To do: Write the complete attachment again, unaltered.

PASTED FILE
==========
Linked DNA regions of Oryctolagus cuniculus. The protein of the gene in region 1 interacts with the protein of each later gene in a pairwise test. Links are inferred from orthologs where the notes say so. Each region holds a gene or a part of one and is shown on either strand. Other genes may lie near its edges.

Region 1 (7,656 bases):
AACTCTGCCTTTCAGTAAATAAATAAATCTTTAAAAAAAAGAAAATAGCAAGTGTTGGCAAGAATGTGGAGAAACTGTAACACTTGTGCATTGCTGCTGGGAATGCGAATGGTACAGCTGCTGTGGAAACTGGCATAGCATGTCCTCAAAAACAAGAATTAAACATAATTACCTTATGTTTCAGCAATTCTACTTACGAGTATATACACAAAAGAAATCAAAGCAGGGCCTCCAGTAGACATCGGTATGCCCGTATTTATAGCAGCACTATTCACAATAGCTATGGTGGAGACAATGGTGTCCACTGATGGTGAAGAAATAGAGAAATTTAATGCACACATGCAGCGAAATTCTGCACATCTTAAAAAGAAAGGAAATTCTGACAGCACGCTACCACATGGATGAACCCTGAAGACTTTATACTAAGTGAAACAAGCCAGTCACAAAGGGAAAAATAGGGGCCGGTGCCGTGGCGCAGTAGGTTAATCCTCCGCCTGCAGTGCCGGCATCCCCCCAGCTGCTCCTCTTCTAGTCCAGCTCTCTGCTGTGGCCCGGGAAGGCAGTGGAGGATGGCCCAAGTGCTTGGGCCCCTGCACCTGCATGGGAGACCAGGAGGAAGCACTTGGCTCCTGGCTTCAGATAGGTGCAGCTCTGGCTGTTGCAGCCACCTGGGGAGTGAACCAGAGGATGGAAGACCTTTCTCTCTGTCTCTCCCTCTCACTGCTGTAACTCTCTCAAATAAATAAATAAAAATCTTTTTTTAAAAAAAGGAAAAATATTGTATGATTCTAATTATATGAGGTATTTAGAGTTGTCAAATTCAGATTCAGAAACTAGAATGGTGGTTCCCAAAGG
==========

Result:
Linked DNA regions of Oryctolagus cuniculus. The protein of the gene in region 1 interacts with the protein of each later gene in a pairwise test. Links are inferred from orthologs where the notes say so. Each region holds a gene or a part of one and is shown on either strand. Other genes may lie near its edges.

Region 1 (7,656 bases):
AACTCTGCCTTTCAGTAAATAAATAAATCTTTAAAAAAAAGAAAATAGCAAGTGTTGGCAAGAATGTGGAGAAACTGTAACACTTGTGCATTGCTGCTGGGAATGCGAATGGTACAGCTGCTGTGGAAACTGGCATAGCATGTCCTCAAAAACAAGAATTAAACATAATTACCTTATGTTTCAGCAATTCTACTTACGAGTATATACACAAAAGAAATCAAAGCAGGGCCTCCAGTAGACATCGGTATGCCCGTATTTATAGCAGCACTATTCACAATAGCTATGGTGGAGACAATGGTGTCCACTGATGGTGAAGAAATAGAGAAATTTAATGCACACATGCAGCGAAATTCTGCACATCTTAAAAAGAAAGGAAATTCTGACAGCACGCTACCACATGGATGAACCCTGAAGACTTTATACTAAGTGAAACAAGCCAGTCACAAAGGGAAAAATAGGGGCCGGTGCCGTGGCGCAGTAGGTTAATCCTCCGCCTGCAGTGCCGGCATCCCCCCAGCTGCTCCTCTTCTAGTCCAGCTCTCTGCTGTGGCCCGGGAAGGCAGTGGAGGATGGCCCAAGTGCTTGGGCCCCTGCACCTGCATGGGAGACCAGGAGGAAGCACTTGGCTCCTGGCTTCAGATAGGTGCAGCTCTGGCTGTTGCAGCCACCTGGGGAGTGAACCAGAGGATGGAAGACCTTTCTCTCTGTCTCTCCCTCTCACTGCTGTAACTCTCTCAAATAAATAAATAAAAATCTTTTTTTAAAAAAAGGAAAAATATTGTATGATTCTAATTATATGAGGTATTTAGAGTTGTCAAATTCAGATTCAGAAACTAGAATGGTGGTTCCCAAAGG